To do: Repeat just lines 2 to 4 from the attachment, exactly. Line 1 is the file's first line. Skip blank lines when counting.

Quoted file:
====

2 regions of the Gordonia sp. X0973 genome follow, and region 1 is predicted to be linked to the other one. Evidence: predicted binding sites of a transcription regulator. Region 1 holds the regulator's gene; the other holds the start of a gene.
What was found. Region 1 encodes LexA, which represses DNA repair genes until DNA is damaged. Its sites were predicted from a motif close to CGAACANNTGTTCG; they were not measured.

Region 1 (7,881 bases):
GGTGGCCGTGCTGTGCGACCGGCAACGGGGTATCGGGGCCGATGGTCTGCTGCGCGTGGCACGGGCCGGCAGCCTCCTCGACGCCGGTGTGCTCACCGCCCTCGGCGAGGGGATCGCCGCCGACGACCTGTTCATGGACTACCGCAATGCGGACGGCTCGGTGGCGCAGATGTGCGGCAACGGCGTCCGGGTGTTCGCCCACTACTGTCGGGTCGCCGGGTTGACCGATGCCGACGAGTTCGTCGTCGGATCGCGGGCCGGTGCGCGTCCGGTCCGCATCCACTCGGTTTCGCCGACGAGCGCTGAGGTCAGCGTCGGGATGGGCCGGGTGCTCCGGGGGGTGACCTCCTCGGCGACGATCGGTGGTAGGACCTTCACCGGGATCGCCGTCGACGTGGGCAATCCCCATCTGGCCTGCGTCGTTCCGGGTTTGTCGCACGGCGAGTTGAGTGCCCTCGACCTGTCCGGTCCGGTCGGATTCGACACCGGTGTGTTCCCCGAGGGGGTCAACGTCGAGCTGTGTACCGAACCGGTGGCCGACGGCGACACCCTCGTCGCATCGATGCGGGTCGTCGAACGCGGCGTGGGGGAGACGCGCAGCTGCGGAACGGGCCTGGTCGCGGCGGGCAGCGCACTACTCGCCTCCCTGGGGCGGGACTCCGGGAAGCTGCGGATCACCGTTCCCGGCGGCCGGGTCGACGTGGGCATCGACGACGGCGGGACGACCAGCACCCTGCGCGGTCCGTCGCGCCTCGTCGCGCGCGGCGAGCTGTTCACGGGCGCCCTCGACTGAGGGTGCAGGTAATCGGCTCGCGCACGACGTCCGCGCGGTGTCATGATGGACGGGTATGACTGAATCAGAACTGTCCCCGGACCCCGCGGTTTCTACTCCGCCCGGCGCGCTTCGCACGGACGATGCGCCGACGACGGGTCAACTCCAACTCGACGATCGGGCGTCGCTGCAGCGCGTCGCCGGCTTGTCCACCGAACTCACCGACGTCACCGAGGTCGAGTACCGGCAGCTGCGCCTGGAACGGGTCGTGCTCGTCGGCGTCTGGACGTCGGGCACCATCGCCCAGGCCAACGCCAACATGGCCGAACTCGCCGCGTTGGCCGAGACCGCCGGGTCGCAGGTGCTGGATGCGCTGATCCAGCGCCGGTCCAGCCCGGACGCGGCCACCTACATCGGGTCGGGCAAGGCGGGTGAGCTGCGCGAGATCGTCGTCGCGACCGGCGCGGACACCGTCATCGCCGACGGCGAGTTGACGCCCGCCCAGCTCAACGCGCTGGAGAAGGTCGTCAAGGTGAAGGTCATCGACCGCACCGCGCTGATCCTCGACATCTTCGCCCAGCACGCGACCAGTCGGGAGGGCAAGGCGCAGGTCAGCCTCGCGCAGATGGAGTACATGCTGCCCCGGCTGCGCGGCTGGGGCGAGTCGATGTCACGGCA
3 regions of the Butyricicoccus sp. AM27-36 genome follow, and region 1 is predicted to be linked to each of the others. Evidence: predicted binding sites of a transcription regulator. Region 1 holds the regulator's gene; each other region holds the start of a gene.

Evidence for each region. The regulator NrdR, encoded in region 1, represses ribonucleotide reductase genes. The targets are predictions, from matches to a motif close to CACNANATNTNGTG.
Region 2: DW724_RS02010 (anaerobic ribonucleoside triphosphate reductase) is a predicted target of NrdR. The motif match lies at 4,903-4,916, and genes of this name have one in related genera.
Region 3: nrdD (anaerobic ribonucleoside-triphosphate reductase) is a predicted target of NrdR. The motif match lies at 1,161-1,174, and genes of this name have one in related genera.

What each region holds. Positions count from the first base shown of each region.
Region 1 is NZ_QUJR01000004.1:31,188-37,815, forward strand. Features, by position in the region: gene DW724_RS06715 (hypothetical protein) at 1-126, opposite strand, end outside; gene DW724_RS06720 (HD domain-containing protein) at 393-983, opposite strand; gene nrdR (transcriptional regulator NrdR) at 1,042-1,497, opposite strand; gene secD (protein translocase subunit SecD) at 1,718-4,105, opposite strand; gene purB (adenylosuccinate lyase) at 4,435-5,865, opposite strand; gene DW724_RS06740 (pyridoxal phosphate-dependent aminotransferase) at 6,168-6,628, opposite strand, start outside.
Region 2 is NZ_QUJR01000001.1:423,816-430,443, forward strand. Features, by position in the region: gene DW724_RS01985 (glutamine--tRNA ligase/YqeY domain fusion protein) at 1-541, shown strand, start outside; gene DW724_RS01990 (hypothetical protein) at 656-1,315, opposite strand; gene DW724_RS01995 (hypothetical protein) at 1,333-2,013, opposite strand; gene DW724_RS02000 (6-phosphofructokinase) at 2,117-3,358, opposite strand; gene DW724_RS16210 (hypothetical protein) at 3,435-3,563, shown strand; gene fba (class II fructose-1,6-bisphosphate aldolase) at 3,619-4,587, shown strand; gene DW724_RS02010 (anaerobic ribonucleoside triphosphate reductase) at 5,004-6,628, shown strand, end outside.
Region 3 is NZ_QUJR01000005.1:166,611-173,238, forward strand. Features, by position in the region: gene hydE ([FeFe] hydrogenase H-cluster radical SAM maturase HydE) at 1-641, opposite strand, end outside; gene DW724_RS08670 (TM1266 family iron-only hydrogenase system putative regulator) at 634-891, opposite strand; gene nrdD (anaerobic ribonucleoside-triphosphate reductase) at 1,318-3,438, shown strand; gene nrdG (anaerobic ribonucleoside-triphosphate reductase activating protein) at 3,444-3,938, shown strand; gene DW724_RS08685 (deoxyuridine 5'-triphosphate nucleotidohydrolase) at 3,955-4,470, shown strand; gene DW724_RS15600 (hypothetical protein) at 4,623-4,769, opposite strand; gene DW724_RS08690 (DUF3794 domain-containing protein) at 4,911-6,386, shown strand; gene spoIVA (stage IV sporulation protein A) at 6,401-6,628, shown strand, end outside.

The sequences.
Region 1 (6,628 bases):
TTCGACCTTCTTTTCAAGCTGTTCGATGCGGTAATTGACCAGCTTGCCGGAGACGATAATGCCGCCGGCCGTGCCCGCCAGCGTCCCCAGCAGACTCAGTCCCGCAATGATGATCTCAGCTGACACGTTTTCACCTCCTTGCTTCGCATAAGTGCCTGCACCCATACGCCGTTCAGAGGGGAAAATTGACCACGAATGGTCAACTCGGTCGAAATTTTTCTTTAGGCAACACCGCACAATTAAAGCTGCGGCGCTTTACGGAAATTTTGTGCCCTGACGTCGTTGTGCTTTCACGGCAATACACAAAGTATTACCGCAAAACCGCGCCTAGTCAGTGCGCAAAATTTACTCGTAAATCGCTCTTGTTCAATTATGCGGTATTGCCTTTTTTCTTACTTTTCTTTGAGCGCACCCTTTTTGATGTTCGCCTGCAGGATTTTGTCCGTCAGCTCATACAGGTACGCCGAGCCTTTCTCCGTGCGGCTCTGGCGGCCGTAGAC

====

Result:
What was found. Region 1 encodes LexA, which represses DNA repair genes until DNA is damaged. Its sites were predicted from a motif close to CGAACANNTGTTCG; they were not measured.

Region 1 (7,881 bases):
GGTGGCCGTGCTGTGCGACCGGCAACGGGGTATCGGGGCCGATGGTCTGCTGCGCGTGGCACGGGCCGGCAGCCTCCTCGACGCCGGTGTGCTCACCGCCCTCGGCGAGGGGATCGCCGCCGACGACCTGTTCATGGACTACCGCAATGCGGACGGCTCGGTGGCGCAGATGTGCGGCAACGGCGTCCGGGTGTTCGCCCACTACTGTCGGGTCGCCGGGTTGACCGATGCCGACGAGTTCGTCGTCGGATCGCGGGCCGGTGCGCGTCCGGTCCGCATCCACTCGGTTTCGCCGACGAGCGCTGAGGTCAGCGTCGGGATGGGCCGGGTGCTCCGGGGGGTGACCTCCTCGGCGACGATCGGTGGTAGGACCTTCACCGGGATCGCCGTCGACGTGGGCAATCCCCATCTGGCCTGCGTCGTTCCGGGTTTGTCGCACGGCGAGTTGAGTGCCCTCGACCTGTCCGGTCCGGTCGGATTCGACACCGGTGTGTTCCCCGAGGGGGTCAACGTCGAGCTGTGTACCGAACCGGTGGCCGACGGCGACACCCTCGTCGCATCGATGCGGGTCGTCGAACGCGGCGTGGGGGAGACGCGCAGCTGCGGAACGGGCCTGGTCGCGGCGGGCAGCGCACTACTCGCCTCCCTGGGGCGGGACTCCGGGAAGCTGCGGATCACCGTTCCCGGCGGCCGGGTCGACGTGGGCATCGACGACGGCGGGACGACCAGCACCCTGCGCGGTCCGTCGCGCCTCGTCGCGCGCGGCGAGCTGTTCACGGGCGCCCTCGACTGAGGGTGCAGGTAATCGGCTCGCGCACGACGTCCGCGCGGTGTCATGATGGACGGGTATGACTGAATCAGAACTGTCCCCGGACCCCGCGGTTTCTACTCCGCCCGGCGCGCTTCGCACGGACGATGCGCCGACGACGGGTCAACTCCAACTCGACGATCGGGCGTCGCTGCAGCGCGTCGCCGGCTTGTCCACCGAACTCACCGACGTCACCGAGGTCGAGTACCGGCAGCTGCGCCTGGAACGGGTCGTGCTCGTCGGCGTCTGGACGTCGGGCACCATCGCCCAGGCCAACGCCAACATGGCCGAACTCGCCGCGTTGGCCGAGACCGCCGGGTCGCAGGTGCTGGATGCGCTGATCCAGCGCCGGTCCAGCCCGGACGCGGCCACCTACATCGGGTCGGGCAAGGCGGGTGAGCTGCGCGAGATCGTCGTCGCGACCGGCGCGGACACCGTCATCGCCGACGGCGAGTTGACGCCCGCCCAGCTCAACGCGCTGGAGAAGGTCGTCAAGGTGAAGGTCATCGACCGCACCGCGCTGATCCTCGACATCTTCGCCCAGCACGCGACCAGTCGGGAGGGCAAGGCGCAGGTCAGCCTCGCGCAGATGGAGTACATGCTGCCCCGGCTGCGCGGCTGGGGCGAGTCGATGTCACGGCA